Tuesday, November 29, 2016

The Most Wonderful Time of the Year

Advent is my favorite season of the year. I think it comes from my own psychological baggage. I’ve always felt deeply empty – my therapist might encourage me to say worthless. Oh I know I’m a beloved child of God and I’m not out there looking for abuse or anything. I know who I am; I just don’t always feel it.

I heard Ian Morgan Cron speak to Olivet Nazarene University chapel recently – he talked specifically about this lack, this need, this inner sense of emptiness. He called it a universal piece of the human condition and that made me feel better. Perhaps I’m not as alone or unusual as I might’ve thought. I suppose a sanctified Nazarene elder such as myself shouldn’t still be struggling with issues of worth and purpose, but here I am and I don’t think I’m alone.

That’s exactly why I like Advent. Advent is the season that provides impetus for Christmas. Christmas is the celebration of incarnation, of Christ coming to Earth as a cute little baby boy. But that begs the question: why? Love, of course - it’s always love - but more specifically why do we need the kind of amazing sacrificial godly love we see in the birth of Christ?

It’s because we’re in such a sorry spot.

The world is pretty messed up most of the time, and we, the people of God, are far too often in the middle of it. There is pain and violence and abuse and war, depression and divorce and greed and selfishness – and there’s just as much of it in the Church as there is outside. We’re all terribly inadequate, yet deserving of so much more.

It’s that distance, that great divide between who we are and who we are created to be that Christ comes to bridge. That’s Christmas. Advent is about measuring the gap and affirming its impossibility. In Advent we mourn, we lament, we confess, and we beg.

We mourn the great potential of God’s creation and the ways in which we’ve helped to mess it up. We lament the great terrors we human beings have wrought on the world and just how many of them have grown out of control. We confess our inadequacy to tackle even the simplest of tasks without the divine presence of God almighty. And we beg for mercy. Please, Lord, don’t let us go down with this ship!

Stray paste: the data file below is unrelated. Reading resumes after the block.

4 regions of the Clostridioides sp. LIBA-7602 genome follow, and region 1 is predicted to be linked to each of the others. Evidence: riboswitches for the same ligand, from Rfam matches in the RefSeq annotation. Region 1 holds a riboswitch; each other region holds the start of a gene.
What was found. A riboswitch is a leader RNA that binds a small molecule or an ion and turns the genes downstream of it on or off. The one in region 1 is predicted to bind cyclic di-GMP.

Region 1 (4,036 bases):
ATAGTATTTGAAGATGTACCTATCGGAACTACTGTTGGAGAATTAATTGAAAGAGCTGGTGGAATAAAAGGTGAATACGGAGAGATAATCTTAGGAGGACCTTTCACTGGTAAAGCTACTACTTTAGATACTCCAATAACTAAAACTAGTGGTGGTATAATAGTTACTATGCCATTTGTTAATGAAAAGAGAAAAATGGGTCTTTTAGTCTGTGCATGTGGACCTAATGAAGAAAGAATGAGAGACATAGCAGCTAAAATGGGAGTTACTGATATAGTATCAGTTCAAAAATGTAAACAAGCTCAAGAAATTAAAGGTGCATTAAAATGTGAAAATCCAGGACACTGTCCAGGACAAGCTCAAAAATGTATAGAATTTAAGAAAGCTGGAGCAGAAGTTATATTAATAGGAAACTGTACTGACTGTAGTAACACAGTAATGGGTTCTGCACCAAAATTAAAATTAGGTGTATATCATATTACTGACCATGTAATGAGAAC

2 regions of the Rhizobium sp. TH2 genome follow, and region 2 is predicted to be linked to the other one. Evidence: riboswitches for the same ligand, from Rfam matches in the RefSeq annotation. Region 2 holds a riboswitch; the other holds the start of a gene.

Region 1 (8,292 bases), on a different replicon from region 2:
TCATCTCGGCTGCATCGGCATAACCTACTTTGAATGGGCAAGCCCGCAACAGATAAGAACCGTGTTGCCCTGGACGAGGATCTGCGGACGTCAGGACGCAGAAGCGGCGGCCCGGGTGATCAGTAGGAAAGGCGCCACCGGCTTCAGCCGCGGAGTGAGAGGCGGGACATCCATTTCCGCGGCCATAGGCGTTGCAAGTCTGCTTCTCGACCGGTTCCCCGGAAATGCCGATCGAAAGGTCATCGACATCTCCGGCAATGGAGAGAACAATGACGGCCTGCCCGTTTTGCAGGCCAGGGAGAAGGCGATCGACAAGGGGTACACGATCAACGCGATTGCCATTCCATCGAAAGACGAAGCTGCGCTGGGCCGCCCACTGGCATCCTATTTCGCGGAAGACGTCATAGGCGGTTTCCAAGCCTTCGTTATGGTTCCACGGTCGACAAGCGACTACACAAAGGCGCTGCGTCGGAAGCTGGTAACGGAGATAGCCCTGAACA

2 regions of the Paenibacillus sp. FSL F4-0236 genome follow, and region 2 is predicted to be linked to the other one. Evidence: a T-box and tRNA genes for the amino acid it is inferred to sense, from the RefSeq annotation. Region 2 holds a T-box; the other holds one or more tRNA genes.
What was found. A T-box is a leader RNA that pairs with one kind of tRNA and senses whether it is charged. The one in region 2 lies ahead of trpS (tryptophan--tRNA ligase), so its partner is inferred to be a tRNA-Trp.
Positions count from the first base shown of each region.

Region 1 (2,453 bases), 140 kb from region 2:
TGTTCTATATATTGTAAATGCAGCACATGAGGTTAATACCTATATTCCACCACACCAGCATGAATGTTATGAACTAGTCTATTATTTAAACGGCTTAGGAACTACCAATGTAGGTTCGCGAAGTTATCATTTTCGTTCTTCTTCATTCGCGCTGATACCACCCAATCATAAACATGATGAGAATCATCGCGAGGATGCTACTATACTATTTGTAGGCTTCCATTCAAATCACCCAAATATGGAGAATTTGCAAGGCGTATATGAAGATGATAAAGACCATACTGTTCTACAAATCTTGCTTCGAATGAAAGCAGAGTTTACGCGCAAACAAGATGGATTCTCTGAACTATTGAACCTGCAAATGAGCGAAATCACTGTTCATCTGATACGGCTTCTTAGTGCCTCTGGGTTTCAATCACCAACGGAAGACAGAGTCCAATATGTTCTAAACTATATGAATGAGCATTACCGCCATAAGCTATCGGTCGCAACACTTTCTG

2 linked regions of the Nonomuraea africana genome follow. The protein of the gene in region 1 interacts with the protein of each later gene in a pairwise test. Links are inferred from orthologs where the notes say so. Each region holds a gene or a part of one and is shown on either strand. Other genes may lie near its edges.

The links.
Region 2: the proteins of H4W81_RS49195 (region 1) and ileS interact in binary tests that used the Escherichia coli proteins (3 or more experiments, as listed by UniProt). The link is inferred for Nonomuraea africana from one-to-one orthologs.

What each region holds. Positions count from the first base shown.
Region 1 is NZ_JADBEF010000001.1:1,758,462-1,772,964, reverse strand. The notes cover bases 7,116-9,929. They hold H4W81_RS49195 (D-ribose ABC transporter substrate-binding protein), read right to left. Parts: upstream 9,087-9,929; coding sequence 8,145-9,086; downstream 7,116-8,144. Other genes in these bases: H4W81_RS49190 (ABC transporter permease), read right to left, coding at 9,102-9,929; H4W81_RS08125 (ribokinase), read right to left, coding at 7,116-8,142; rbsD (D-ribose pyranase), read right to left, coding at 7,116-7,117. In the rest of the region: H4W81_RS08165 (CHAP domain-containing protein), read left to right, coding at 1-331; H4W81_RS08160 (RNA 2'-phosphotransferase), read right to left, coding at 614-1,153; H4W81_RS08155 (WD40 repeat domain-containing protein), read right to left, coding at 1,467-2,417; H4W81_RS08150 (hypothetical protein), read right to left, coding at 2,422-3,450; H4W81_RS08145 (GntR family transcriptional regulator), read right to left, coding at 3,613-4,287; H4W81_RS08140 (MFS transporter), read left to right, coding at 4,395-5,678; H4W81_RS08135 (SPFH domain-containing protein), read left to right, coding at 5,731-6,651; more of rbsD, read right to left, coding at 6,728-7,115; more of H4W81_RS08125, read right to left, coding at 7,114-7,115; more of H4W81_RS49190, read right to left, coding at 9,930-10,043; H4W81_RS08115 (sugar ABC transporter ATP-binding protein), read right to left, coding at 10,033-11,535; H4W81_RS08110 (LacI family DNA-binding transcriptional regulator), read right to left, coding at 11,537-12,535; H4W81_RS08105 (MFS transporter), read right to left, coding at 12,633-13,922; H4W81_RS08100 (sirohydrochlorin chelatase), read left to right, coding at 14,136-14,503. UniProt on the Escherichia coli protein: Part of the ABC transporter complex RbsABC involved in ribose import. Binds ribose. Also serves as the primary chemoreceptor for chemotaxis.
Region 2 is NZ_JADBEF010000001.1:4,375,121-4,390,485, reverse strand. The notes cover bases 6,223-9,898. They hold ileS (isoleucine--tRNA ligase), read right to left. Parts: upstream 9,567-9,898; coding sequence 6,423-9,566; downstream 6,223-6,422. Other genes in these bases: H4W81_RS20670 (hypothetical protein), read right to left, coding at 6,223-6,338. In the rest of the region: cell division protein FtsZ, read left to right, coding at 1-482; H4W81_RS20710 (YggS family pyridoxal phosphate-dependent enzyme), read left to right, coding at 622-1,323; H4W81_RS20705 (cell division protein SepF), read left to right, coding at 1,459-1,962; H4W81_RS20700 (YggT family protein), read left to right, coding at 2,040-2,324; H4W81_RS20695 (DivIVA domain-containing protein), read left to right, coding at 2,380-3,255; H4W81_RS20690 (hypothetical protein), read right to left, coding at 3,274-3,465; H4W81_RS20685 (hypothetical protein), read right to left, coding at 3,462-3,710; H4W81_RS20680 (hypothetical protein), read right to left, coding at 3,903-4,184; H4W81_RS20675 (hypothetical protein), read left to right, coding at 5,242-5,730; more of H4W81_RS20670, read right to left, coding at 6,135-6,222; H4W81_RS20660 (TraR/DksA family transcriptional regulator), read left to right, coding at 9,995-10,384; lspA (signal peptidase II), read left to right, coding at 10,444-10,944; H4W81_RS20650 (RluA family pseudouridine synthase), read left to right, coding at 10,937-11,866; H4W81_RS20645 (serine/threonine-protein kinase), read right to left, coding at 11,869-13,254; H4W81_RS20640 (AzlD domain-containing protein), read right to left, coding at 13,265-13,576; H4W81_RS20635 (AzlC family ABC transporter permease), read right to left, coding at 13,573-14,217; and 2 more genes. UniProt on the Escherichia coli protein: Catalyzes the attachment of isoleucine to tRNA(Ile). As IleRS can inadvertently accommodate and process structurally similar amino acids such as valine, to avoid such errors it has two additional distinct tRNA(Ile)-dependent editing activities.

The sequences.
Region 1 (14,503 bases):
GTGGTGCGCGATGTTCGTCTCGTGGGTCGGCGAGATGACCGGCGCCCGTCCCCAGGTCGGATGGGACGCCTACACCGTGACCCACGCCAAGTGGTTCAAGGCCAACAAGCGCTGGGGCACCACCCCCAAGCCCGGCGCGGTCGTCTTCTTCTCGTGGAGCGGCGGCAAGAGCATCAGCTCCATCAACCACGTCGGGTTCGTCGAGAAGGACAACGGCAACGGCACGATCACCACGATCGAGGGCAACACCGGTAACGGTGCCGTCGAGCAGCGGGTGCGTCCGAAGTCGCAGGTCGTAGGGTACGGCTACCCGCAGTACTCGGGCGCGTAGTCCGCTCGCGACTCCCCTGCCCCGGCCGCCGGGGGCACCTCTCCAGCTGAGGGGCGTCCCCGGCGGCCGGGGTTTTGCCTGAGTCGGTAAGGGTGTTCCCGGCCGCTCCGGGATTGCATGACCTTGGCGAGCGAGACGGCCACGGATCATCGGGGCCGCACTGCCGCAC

Advent is the season where we remind each other of how far we have to go, but also of how much God loves us and the absolute, unquestionable salvation that is just around the bend. Yes, we are preparing to celebrate the coming of messiah, but also of his immanent return. We bask in the joy of God’s love – the love spoken of so eloquently in John 3:16 – but we also sit with baited breath, anticipating the culmination of the Kingdom that Christ ushered in with his presence and that we so desperately need.

I love Advent, I think, because this one time of year, in the midst of our holiness culture, there’s permission to be me. I know we like to say we’re not about sinless perfection anymore, but that idea is just such a part of our DNA its shadow always lingers. There’s an unspoken (hopefully) drive to be light years ahead of where we are. Always better. Never satisfied.

Honestly, I don’t think there’s anything wrong with that… in spurts, but we need a season to escape that pressure and be faulty human beings in need of a savior. It might not sound like Advent is a time for rejoicing, what with all the confessing, mourning, and lament, but Advent can be freeing for people who feel obligated to solve all the problems of the world most of the time.

Advent is our season to give up, to recognize the futility of our strivings, and place all the responsibility on God. The early cry of Advent was maranatha, “Come, Lord,” the only prayer possible when we’re at the end of our rope, when our only hope is THE only hope. It’s true that God meets every need, but we rarely see God’s way through the darkness of our desperation.

Salvation comes in unsuspecting ways: like a baby in a manger when it feels like we need an army.

Advent prepares the way for Christmas, like Lent for Easter. We need the struggle to appreciate the miracle. We need to live in the midst of who we really are before we can approach the awesome majesty of who we’re created to be.

Don’t skip Advent. Don’t make it just four weeks of advertisement for Christmas – Walmart does enough of that for everyone. Sit in the tension of the already and the not yet. Create anticipation for the glory yet to come by recognizing the profound sadness of a world not yet complete.

And when you get to Christmas, enjoy the whole thing. Those twelve days are not just an annoying song. The wisdom of our forebears knew we needed more than just one hectic morning of wrapping paper and pajamas to fully pay off the anticipation of our sorrow. We’ll be back in the midst of the world soon enough. Sing carols on New Year’s. Say “Merry Christmas” during the Rose Bowl parade.

It’s a long year and a long life. We need Advent. We need Christmas. They help us celebrate all of who we are: complex, oft-inferior, and entirely messed up; but also beautiful, beloved, lovingly crafted creations, in the very image of God.

The world isn’t going to hell in a handbasket, but it’s ok to think that it is once in a while. That’s called Advent, and it’s my favorite season of the year.

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